For the past week, I have felt a wave of relief that we shipped Kiln Harmony, the first DVCS-agnostic source control system. Kiln Harmony’s translation engine ruled my life for the better part of a year, and, as the technical blog series is revealing, probably took some of my sanity with it. But we’ve received nearly universally positive feedback, and built a product that I myself love to use, so I can’t help but feel the project was an incredible success.

A success that started with me half-screaming “that’s impossible” across a table.

That’s impossible!

I like to think of myself as fairly open-minded, but I found those words flying out of my mouth almost before I’d had a chance to think about them.

Joel and I were sitting in his office in January 2012, discussing adding Git support to Kiln. As much as I loved Mercurial, and as happy as we both were that Kiln had been built on top of it, we both also agreed that the time had come to add Git support as well. The support I wanted to build was simple and straightforward: just like every other service that offers both Git and Mercurial, we’d make you pick one of the two at repository creation. To make it easy to change your mind later, I also proposed a one-click method to switch a repository to the alternative DVCS, but any given repository would ultimately be either Git or Mercurial—not both.

Joel’s idea was fundamentally different: he wanted anyone to be able to use either system on any repository at any time. And that’s why I found myself screaming “that’s impossible.”

Developers expect that pushing data to Kiln and cloning it back out again gives them the same repository. To do that, we’d have to round-trip a steady state between Mercurial and Git. No conversion tool at the time could do that, and for a very good reason: while Mercurial and Git are nearly isomorphic, they have some fundamental differences under the hood that were intractable. There are concepts that exist only in one of the two systems, and therefore cannot possibly be translated in a meaningful fashion into the other. Unless you’re the magic data fairy, you’re going to lose that information while round-tripping. In addition, since some of these data are tightly tied to their tool’s preferred workflow, you’re also going to severely hamper day-to-day DVCS operations in the process.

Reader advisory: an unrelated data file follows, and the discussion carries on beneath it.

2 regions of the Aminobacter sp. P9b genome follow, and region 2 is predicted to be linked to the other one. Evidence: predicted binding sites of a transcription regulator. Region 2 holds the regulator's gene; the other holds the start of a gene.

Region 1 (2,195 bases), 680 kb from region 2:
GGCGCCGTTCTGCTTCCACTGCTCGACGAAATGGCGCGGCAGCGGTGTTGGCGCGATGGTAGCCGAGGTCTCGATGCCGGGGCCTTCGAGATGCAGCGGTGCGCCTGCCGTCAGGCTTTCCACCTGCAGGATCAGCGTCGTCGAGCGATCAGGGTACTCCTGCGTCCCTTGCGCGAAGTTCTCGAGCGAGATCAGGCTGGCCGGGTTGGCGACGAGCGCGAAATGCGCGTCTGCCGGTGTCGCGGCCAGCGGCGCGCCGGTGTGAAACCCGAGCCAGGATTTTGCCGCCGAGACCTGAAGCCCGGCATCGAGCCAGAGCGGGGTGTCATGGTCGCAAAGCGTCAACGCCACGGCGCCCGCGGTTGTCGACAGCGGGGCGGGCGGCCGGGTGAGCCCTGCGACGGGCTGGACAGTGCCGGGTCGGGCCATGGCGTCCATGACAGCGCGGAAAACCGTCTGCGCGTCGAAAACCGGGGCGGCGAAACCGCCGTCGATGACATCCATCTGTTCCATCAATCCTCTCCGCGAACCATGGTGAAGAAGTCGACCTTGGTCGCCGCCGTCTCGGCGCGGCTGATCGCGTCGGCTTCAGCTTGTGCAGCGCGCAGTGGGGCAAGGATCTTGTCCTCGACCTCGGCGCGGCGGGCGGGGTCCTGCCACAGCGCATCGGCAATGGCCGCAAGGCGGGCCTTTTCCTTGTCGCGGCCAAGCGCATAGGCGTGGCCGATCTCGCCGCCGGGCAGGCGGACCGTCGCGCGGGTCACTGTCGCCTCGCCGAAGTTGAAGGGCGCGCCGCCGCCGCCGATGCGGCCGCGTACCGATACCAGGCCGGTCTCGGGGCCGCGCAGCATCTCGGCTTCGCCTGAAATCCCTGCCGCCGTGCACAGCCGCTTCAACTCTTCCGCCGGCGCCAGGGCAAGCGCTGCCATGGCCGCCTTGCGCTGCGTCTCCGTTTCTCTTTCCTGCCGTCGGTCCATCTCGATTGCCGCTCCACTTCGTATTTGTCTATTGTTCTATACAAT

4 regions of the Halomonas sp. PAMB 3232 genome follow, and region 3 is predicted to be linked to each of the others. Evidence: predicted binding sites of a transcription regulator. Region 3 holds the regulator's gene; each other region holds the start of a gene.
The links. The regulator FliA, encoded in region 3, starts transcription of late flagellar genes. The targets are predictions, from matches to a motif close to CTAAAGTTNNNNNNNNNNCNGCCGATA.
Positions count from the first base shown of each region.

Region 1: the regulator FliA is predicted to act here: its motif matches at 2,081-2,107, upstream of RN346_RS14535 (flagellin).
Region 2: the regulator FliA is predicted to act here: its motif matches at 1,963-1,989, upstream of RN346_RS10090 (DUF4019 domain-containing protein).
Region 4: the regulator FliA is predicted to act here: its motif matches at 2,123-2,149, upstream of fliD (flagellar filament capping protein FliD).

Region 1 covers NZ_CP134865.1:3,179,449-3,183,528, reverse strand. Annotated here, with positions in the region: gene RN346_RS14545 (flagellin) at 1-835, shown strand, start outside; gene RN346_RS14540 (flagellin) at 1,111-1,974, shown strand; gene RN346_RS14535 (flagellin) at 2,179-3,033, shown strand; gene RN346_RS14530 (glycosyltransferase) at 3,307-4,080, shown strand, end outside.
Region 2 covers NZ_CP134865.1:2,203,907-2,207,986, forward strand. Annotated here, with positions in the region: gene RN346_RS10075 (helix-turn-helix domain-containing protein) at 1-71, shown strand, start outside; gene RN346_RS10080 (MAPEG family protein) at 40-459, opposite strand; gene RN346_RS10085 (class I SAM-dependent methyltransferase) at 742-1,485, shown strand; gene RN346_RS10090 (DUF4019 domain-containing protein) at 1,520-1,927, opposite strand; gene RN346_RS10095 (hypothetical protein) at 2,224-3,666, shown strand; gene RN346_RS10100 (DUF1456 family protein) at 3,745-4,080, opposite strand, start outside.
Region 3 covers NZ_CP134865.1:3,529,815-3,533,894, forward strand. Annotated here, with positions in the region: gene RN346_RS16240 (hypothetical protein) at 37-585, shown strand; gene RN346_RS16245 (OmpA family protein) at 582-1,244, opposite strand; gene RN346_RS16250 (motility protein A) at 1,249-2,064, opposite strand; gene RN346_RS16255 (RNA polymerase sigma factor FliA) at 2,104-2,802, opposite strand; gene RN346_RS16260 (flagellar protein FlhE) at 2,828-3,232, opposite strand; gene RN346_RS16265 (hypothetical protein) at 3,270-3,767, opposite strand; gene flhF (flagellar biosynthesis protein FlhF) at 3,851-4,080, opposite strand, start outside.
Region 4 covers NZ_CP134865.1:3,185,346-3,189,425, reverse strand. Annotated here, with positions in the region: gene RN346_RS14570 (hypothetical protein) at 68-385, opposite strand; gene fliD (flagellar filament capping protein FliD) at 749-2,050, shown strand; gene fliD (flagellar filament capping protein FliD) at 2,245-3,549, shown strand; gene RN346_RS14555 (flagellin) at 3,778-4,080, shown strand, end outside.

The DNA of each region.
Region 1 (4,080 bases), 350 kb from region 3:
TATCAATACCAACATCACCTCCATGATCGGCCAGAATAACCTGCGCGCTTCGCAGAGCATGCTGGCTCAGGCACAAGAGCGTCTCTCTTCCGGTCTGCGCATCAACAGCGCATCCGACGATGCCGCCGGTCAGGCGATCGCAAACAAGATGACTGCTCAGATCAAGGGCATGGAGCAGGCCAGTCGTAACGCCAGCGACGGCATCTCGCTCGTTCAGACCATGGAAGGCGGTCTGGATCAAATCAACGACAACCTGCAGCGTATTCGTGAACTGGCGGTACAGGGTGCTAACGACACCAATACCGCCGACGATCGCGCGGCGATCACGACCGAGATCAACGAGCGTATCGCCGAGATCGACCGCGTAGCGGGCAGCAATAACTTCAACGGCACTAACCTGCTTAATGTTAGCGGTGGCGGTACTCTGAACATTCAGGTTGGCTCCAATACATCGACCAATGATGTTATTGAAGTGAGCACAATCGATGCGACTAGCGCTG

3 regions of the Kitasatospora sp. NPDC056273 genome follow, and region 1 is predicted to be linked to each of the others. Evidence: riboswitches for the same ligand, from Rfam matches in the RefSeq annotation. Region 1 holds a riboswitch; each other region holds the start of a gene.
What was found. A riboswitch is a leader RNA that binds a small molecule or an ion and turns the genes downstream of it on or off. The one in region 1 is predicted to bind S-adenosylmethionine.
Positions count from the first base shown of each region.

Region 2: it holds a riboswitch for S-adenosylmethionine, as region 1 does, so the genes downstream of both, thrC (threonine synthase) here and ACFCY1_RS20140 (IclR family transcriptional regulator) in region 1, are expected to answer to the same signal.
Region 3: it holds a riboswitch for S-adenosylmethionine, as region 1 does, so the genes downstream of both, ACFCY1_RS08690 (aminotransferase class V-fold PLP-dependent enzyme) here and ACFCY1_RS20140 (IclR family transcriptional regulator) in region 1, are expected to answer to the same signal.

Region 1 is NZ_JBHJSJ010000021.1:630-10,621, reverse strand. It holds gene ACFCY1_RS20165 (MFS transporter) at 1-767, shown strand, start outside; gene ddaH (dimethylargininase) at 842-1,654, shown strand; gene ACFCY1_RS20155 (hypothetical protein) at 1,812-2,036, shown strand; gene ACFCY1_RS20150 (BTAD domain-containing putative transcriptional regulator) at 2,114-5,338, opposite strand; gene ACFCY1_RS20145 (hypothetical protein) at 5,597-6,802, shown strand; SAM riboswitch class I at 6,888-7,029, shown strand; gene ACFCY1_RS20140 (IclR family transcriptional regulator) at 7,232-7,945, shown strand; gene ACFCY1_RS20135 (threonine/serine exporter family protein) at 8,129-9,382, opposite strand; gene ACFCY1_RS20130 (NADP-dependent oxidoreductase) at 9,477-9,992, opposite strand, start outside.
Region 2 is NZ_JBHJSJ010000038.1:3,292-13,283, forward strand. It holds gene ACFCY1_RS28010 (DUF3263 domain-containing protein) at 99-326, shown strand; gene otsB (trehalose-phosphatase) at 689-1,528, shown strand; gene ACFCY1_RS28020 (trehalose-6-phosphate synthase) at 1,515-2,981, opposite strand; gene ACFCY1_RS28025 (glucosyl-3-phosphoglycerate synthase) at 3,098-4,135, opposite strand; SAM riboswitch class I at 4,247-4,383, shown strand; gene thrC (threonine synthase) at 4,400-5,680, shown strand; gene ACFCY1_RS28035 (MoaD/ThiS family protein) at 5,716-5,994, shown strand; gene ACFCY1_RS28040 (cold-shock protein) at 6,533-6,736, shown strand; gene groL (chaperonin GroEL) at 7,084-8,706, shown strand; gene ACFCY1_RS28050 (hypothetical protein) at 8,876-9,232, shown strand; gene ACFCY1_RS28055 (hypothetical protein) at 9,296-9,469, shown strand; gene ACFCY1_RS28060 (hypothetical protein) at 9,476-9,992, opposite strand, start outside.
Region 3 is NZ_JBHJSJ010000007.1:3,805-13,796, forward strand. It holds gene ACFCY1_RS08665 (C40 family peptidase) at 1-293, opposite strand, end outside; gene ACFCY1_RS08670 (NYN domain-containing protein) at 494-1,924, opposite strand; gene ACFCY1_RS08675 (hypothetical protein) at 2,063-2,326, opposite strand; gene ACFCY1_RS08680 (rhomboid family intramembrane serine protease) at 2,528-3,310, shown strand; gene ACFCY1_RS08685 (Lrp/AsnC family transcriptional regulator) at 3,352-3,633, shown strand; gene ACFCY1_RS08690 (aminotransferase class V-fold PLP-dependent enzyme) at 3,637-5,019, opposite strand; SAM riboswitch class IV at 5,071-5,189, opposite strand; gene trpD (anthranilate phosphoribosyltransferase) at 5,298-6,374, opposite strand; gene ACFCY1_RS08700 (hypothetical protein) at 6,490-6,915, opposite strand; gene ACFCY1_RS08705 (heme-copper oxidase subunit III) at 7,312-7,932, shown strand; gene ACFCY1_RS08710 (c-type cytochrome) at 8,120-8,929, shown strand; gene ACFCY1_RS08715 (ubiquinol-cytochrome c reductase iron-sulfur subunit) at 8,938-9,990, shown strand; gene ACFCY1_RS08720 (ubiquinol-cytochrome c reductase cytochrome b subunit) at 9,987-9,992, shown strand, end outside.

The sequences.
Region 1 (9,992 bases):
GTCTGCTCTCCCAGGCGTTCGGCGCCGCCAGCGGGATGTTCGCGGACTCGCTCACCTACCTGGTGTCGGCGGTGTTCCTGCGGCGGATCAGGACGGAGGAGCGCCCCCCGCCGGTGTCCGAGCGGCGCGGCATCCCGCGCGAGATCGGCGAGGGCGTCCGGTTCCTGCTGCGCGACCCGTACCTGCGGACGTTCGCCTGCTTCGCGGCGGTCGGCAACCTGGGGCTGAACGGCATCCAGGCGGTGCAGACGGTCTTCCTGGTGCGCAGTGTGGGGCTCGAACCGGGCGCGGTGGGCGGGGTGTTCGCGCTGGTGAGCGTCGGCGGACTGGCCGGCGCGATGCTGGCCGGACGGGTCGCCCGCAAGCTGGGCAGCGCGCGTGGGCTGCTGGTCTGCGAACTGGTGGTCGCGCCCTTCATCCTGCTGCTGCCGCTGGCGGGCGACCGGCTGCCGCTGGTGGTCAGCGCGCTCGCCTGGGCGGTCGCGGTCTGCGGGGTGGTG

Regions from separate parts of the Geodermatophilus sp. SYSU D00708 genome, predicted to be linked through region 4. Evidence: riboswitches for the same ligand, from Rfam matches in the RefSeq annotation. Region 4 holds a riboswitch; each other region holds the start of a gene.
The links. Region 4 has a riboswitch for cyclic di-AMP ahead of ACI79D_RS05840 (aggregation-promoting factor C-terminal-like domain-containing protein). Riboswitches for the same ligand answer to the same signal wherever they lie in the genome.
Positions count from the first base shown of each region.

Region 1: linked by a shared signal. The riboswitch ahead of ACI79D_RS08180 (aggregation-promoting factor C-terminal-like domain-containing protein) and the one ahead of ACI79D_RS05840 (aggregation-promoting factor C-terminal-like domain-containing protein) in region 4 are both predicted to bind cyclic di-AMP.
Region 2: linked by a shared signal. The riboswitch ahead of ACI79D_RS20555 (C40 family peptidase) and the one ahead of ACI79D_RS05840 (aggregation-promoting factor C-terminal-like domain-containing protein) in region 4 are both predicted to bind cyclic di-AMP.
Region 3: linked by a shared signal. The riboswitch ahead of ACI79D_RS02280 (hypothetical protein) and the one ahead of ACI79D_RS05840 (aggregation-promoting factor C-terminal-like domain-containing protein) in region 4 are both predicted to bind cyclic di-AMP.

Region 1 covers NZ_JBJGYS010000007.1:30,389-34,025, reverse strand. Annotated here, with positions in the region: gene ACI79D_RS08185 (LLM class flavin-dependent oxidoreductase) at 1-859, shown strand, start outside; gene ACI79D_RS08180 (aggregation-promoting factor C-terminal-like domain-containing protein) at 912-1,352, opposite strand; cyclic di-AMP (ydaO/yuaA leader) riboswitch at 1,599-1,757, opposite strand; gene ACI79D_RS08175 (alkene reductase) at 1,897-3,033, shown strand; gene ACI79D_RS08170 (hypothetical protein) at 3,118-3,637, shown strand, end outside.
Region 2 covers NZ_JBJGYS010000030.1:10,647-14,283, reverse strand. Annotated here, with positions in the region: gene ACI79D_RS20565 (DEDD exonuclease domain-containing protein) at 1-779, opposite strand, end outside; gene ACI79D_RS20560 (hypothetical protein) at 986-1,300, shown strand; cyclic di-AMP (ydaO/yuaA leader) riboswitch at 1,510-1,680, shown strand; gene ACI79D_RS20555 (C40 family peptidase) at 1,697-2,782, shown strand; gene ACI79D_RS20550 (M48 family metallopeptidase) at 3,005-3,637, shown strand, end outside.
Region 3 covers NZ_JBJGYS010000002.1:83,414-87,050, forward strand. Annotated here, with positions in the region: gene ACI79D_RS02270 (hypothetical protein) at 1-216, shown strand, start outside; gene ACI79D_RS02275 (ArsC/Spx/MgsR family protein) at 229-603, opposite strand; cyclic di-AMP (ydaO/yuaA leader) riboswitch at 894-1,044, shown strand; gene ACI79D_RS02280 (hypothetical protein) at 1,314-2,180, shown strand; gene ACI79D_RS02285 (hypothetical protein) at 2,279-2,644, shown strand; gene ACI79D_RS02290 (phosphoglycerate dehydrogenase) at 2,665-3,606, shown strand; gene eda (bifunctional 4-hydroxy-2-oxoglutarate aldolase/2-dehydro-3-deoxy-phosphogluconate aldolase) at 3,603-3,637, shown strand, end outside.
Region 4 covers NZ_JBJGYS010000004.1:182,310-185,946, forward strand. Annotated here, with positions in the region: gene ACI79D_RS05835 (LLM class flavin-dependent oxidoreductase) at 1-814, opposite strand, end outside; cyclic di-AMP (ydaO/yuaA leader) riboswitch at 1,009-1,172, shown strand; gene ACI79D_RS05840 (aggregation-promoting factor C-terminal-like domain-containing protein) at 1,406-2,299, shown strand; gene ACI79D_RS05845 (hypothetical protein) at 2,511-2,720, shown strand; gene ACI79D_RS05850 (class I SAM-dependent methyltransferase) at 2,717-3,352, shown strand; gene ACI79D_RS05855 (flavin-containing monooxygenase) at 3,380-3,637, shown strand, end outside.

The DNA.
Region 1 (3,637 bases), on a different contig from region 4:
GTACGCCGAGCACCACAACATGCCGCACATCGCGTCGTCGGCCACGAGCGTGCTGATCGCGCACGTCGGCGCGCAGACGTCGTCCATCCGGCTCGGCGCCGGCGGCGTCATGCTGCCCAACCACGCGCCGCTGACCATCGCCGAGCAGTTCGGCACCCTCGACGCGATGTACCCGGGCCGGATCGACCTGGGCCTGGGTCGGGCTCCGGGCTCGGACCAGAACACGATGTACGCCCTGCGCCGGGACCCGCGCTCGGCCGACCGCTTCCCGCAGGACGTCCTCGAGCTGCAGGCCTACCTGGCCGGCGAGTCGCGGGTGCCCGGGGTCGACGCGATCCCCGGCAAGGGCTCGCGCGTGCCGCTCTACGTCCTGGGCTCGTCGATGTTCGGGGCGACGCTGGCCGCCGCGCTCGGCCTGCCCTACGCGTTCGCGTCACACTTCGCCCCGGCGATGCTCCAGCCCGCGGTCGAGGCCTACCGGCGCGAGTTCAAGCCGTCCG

In other words, if we tried to build what Joel wanted, we’d end up with the world’s first lossy version control system, supporting only the narrow band of functionality common between Git and Mercurial. Talk about products that are dead on arrival. I wanted no part.

I ended up going back to my office after that meeting incredibly annoyed. Joel just didn’t understand the internals of the two tools well enough. If he did, he’d agree with me. I’d therefore draft up a paper explaining exactly why you could not possibly build a tool like what he was proposing.

That’s improbable!

Except I ended up doing quite the opposite.

Over and over, I’d pick a topic that I knew was fundamentally intractable—say, handling Git- and Mercurial-style tags at the same time—and bang out a few paragraphs going into the technical minutiae of why it was impossible. Then I’d read back over my paragraph, and realize there were gaps in my logic. So I’d fill gap after gap, until, finally, I’d written a detailed how-to manual for handling exactly the thing that I originally said you couldn’t.